We ' l l s i t o n t h e Armed Services Committee, and over

      an d o v e r a g a i n , we would hear programs designed for

      th e r e t e n t i o n o f the military, taking care of the

      ca r e e r f o r c e , a nd all those things were good, but

      no o n e w a s c o n s tructively addressing this issue o f

      wh a t d o y o u d o with these people who have gone out,

      do n e a c o u p l e o f pumps, and have gone back home and




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      ar e t r y i n g t o f it back into society?

                       H o w d o we say clearly to those communities

      ou t t h e r e h o w m uch we value what they have done?

      Th i s i s t h e c l e ares t way.      When someone can fi nish

      an e n l i s t m e n t a nd go home and say you know

      so m e t h i n g , I s e rved a hitch in the United States

      mi l i t a r y a n d , g uess what, I got a full boat to

      co l l e g e .

                       I t t o o k us awhile to make that point.    We

      wo r k e d v e r y h a r d to get bipartis an support on this

      bi l l , a n d i n t h e end, we had nearly 60 Senators and

      mo r e t h a n 3 0 0 m embers of the House of

      Re p r e s e n t a t i v e s who joined as cosponsors.

                       I t w a s signed into law in '08.    As of

      to d a y , w e ' v e h a d more than 600,000 post - 9/11

      ve t e r a n s s i g n u p for this, and more than 350,0 00 of

      th e m a r e n o w r e ceiving benefits under the GI Bill,

      an d , b o y , t h e r e was not a happier day in my life

      th a t w h e n t h a t bill passed and became law, and

      we ' r e g o i n g t o give these people a chance at a

      fi r s t c l a s s f u t ure, which they have earned in a

      ve r y u n i q u e w a y .




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                     T h e t h ird legislative effort of '07

      re l a t e s d i r e c t l y to what you're doing here today,

      an d t h a t ' s t o a ffirm the principle of loyalty down

      an d s t e w a r d s h i p when it comes to our wounded

      wa r r i o r s a n d t h ose who are going to nee d long -term

      as s i s t a n c e i n t erms of reassimilating in all

      me d i c a l w a y s i n to our society.

                     T h i s c oncept, this notion, of long - term

      co m m i t m e n t t o t he people who serve guides my work

      as t h e C h a i r m a n of the Armed Services Personnel

      Su b c o m m i t t e e , a nd I have a gr eat working

      re l a t i o n s h i p w i th Senator Graham, who is the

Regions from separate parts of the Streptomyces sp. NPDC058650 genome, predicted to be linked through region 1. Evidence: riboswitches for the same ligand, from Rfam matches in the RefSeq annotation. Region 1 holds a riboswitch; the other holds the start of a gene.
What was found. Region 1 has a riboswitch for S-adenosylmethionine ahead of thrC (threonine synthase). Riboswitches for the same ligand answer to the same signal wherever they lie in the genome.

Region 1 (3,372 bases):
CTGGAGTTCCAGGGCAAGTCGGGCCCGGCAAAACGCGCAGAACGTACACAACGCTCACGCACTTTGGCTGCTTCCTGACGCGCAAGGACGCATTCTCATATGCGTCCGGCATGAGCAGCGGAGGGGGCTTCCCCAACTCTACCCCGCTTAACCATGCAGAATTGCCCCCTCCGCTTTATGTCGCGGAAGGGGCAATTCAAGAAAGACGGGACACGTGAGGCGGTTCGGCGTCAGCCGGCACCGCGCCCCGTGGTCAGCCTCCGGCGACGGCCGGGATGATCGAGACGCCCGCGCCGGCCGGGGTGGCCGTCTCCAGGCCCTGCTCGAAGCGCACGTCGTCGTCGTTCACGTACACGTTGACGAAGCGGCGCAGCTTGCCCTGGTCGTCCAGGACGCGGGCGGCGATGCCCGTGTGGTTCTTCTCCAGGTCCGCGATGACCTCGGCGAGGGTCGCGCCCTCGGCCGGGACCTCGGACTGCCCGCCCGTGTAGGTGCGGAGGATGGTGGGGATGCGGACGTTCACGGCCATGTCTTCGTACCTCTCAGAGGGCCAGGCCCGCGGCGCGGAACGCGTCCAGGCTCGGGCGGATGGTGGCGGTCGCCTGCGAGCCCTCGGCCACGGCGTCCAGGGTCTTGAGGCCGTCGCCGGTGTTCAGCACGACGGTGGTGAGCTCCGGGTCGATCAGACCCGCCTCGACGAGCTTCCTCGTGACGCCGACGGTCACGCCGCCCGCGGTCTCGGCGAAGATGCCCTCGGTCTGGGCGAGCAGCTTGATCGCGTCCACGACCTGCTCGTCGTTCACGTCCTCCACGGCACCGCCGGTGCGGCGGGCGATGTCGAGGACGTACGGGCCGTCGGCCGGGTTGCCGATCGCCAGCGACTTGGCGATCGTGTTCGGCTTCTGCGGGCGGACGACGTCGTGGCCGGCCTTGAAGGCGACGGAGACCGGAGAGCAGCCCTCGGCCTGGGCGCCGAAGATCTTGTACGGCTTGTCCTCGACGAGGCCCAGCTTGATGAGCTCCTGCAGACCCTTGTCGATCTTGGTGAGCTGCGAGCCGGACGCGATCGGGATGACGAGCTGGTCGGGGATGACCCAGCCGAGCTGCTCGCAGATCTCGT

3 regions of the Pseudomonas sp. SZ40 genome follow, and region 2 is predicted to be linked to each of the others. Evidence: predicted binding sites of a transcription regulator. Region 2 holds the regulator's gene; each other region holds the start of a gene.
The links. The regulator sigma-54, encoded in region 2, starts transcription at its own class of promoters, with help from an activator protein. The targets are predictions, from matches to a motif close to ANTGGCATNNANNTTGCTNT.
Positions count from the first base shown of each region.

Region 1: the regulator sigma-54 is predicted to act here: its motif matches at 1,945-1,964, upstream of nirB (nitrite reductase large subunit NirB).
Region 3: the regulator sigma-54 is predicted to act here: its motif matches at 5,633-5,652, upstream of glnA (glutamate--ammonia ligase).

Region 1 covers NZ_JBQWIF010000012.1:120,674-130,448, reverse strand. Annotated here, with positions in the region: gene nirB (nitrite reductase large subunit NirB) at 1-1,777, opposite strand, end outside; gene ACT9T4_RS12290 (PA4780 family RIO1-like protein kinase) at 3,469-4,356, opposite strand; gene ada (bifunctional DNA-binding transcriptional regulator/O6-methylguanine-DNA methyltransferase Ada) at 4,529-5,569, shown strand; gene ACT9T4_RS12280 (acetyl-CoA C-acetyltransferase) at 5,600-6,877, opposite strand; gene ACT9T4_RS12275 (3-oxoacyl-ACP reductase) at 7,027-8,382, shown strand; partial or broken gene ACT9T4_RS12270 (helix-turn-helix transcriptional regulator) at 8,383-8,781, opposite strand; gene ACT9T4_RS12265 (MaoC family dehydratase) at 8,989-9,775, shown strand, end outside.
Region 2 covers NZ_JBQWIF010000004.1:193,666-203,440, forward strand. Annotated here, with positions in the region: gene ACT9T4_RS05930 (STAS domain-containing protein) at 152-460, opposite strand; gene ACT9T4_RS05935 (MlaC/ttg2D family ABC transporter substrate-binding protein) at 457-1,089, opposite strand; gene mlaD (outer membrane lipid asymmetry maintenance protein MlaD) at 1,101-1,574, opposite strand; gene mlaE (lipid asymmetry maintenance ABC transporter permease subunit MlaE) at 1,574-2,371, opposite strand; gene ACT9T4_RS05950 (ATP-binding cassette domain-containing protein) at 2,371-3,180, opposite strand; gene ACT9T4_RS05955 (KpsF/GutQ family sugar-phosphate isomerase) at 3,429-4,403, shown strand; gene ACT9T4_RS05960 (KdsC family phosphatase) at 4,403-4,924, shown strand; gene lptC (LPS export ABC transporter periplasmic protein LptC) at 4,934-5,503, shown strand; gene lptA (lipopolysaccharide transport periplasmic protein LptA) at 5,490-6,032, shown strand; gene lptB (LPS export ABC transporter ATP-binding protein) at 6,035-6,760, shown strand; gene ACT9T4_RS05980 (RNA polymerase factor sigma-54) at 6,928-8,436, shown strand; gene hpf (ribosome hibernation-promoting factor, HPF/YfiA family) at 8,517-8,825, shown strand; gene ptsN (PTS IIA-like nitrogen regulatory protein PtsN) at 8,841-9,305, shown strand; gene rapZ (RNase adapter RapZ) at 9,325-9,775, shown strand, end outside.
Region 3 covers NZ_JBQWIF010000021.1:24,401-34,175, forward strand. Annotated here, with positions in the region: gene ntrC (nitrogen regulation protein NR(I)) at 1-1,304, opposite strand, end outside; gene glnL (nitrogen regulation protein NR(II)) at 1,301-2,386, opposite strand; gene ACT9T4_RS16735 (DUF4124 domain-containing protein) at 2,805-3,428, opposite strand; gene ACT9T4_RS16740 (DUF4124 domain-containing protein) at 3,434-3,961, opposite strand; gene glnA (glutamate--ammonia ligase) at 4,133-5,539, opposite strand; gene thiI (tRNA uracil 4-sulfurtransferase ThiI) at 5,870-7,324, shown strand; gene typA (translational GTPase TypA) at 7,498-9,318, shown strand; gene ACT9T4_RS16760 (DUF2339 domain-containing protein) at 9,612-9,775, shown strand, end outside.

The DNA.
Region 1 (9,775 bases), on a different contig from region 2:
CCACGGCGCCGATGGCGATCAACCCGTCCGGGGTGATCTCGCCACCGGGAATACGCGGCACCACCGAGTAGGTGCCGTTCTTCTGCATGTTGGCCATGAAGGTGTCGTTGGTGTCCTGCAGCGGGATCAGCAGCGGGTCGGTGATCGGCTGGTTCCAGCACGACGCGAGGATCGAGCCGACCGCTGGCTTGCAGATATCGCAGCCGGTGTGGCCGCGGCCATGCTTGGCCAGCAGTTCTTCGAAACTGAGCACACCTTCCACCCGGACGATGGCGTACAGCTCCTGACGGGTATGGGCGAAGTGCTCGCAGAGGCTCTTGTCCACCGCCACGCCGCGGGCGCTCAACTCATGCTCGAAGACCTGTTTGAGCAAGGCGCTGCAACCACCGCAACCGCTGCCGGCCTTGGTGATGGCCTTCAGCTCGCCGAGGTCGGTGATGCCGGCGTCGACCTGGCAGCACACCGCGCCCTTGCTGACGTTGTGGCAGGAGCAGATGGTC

Su b c o m m i t t e e ' s Ranking Republican, and we are

      co n s t a n t l y l o o k ing for ways to improve the quality

      of l i f e f o r a l l of our servicemembers and their

      fa m i l i e s .

                     A b i g part of that, coming up into the

      fu t u r e , i s g o i n g to be addressing the issues of

      he a l t h c a r e , a c ross the board health care, the

      lo n g - t e r m c o m m i tment we have to all people who

      se r v e , t o a d d r e ss their health care issues even

      af t e r r e t i r e m e n t.




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                 I p e r s onally watched how much that has

      be n e f i t t e d m y m other after my father's passing, and

      qu i t e f r a n k l y I don't think that she would have

      be e n a b l e t o r e ceive the quality of care that she

      re c e i v e s n o w i n a nursing home if it hadn't been

      fo r t h e T R I C A R E programs.

                 S o l e t me just say, in summary, that

      lo o k i n g b a c k o n these experiences of the past four

      ye a r s a n d a s a member of the United States Senate,

      I' v e b e e n v e r y impressed with the dimensions of the

      tr a n s f o r m a t i o n that has taken place and the energy

      of p e o p l e f r o m across the government spectrum, the

      po l i t i c a l s p e c t rum, and our citizenry writ large in

      te r m s o f w a n t i n g to come together and find the

      ri g h t s o r t s o f ways to show that we value military

      se r v i c e a n d t o address the special needs of those

      wh o s t e p p e d f o r ward, went into harm's way and have

      ne e d s t ha t w e w ill have to be addressing.

                 T h e u n precedented support in recent years

      in t e r m s o f r e s earch and treatment on issues like

      TB I , i t ' s v e r y unique, as you all know, to this